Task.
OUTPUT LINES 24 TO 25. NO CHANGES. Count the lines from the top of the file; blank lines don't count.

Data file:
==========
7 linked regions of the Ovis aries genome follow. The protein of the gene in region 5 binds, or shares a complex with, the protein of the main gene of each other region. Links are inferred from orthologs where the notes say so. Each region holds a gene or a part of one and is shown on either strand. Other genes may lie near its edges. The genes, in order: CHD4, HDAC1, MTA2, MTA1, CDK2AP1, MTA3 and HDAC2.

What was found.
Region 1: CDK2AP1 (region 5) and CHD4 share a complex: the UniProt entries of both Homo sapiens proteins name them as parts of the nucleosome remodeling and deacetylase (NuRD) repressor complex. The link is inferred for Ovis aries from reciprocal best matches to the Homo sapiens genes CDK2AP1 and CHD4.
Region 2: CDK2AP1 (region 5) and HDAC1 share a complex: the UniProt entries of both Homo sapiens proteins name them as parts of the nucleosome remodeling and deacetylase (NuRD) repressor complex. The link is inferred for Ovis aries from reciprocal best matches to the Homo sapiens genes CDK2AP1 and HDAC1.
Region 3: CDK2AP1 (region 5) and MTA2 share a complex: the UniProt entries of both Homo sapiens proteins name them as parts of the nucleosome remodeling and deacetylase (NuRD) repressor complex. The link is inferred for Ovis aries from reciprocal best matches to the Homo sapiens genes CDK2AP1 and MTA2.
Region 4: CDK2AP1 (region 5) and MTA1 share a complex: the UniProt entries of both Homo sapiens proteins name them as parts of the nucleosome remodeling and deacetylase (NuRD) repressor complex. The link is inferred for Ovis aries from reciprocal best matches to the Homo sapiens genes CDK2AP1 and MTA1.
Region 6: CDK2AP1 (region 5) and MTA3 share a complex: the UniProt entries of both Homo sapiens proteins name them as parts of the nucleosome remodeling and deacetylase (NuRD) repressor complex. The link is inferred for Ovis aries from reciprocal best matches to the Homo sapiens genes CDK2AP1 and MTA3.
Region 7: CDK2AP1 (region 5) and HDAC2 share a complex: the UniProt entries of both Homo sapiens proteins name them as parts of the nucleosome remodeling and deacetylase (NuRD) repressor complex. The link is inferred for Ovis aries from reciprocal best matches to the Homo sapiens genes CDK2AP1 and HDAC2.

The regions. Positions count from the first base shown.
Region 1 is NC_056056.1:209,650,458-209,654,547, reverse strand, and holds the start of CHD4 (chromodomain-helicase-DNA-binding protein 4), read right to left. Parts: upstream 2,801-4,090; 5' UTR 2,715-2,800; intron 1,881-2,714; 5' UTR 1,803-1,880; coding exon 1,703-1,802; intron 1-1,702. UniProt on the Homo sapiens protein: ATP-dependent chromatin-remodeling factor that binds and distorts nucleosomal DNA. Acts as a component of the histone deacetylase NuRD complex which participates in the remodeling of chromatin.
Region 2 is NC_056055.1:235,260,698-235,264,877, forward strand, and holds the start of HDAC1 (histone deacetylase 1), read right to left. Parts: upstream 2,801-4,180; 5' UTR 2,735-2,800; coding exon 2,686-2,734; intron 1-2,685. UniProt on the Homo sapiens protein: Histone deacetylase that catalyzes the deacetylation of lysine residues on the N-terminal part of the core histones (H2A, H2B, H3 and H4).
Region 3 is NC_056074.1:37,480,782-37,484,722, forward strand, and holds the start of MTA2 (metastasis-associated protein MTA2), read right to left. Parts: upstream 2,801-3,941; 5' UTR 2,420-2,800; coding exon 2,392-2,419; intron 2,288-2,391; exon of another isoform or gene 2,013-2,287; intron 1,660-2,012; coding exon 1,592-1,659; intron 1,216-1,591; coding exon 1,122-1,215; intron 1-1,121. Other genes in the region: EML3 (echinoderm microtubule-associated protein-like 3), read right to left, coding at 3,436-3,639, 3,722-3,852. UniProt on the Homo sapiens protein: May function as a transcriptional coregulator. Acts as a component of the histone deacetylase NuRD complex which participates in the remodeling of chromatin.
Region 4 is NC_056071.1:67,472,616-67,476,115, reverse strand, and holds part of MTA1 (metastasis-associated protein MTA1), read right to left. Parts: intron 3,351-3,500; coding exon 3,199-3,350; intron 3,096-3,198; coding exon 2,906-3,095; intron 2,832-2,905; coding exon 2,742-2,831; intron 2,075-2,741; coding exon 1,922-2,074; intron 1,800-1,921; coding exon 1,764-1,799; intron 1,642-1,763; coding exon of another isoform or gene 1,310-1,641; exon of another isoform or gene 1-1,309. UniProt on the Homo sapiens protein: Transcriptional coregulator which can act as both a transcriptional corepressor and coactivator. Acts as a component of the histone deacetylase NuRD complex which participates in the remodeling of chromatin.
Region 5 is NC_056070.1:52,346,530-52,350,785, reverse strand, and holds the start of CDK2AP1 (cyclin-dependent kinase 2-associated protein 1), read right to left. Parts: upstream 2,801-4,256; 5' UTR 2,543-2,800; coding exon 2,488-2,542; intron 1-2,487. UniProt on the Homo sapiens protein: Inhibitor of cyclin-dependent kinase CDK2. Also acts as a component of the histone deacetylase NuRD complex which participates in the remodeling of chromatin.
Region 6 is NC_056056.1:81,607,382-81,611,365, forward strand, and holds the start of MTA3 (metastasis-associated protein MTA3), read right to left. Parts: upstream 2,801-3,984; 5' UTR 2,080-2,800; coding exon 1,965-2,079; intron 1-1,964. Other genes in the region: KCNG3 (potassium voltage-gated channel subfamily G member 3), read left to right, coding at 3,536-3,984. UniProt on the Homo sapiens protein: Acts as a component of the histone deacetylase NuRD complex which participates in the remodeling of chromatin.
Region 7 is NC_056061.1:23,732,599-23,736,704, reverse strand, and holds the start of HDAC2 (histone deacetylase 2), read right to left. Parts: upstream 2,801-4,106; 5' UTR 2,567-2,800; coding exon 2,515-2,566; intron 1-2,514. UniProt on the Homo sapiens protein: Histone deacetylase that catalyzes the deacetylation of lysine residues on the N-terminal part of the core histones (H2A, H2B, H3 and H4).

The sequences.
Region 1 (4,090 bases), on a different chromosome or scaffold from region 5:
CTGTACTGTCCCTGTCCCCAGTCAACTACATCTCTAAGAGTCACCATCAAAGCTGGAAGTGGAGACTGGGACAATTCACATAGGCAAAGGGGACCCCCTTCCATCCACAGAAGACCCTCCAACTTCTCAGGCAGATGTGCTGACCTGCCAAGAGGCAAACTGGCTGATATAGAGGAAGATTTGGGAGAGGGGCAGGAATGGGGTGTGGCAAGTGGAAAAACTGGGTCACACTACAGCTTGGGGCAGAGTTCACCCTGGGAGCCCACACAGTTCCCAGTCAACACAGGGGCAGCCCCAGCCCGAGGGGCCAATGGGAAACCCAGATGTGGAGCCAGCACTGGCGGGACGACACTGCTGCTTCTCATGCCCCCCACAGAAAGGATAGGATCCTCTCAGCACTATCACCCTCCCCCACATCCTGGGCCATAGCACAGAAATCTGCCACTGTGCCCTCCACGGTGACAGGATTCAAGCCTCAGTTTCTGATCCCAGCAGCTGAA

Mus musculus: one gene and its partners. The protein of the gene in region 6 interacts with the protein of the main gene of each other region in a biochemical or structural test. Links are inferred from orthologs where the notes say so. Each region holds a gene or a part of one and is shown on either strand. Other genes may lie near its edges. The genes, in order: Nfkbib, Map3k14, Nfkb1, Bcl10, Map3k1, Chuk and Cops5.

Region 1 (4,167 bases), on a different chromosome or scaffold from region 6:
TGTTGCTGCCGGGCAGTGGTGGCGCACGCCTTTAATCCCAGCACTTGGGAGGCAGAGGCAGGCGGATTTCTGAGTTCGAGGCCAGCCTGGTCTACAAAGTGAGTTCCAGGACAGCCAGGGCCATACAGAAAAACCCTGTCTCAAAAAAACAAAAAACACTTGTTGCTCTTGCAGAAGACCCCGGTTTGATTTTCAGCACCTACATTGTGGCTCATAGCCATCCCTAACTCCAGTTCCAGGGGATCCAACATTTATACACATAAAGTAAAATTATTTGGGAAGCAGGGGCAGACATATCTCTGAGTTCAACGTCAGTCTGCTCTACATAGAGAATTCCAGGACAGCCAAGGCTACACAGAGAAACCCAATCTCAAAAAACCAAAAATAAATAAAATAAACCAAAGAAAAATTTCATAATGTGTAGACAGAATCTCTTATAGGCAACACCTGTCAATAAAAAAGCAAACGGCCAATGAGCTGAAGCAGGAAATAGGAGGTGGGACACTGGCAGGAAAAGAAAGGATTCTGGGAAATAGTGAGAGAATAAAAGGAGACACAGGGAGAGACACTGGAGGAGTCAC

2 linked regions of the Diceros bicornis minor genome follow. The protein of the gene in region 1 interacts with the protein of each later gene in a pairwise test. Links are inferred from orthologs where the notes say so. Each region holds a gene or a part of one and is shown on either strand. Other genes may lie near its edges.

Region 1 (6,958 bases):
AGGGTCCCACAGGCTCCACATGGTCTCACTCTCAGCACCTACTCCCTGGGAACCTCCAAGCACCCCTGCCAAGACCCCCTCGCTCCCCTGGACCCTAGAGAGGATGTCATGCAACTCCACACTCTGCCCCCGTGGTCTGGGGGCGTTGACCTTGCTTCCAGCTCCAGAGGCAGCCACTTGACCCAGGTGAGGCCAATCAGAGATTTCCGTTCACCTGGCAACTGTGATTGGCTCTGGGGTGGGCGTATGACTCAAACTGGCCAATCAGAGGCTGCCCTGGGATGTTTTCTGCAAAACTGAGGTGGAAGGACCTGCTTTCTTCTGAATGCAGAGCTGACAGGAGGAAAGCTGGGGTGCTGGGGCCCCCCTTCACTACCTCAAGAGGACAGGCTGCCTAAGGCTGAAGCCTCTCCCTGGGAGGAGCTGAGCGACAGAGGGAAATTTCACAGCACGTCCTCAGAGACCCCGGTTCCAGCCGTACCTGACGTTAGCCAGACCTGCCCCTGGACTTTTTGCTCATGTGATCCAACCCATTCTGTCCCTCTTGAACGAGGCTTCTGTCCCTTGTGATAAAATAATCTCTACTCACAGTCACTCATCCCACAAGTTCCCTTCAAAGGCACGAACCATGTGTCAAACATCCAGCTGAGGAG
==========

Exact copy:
Region 1 (6,958 bases):
AGGGTCCCACAGGCTCCACATGGTCTCACTCTCAGCACCTACTCCCTGGGAACCTCCAAGCACCCCTGCCAAGACCCCCTCGCTCCCCTGGACCCTAGAGAGGATGTCATGCAACTCCACACTCTGCCCCCGTGGTCTGGGGGCGTTGACCTTGCTTCCAGCTCCAGAGGCAGCCACTTGACCCAGGTGAGGCCAATCAGAGATTTCCGTTCACCTGGCAACTGTGATTGGCTCTGGGGTGGGCGTATGACTCAAACTGGCCAATCAGAGGCTGCCCTGGGATGTTTTCTGCAAAACTGAGGTGGAAGGACCTGCTTTCTTCTGAATGCAGAGCTGACAGGAGGAAAGCTGGGGTGCTGGGGCCCCCCTTCACTACCTCAAGAGGACAGGCTGCCTAAGGCTGAAGCCTCTCCCTGGGAGGAGCTGAGCGACAGAGGGAAATTTCACAGCACGTCCTCAGAGACCCCGGTTCCAGCCGTACCTGACGTTAGCCAGACCTGCCCCTGGACTTTTTGCTCATGTGATCCAACCCATTCTGTCCCTCTTGAACGAGGCTTCTGTCCCTTGTGATAAAATAATCTCTACTCACAGTCACTCATCCCACAAGTTCCCTTCAAAGGCACGAACCATGTGTCAAACATCCAGCTGAGGAG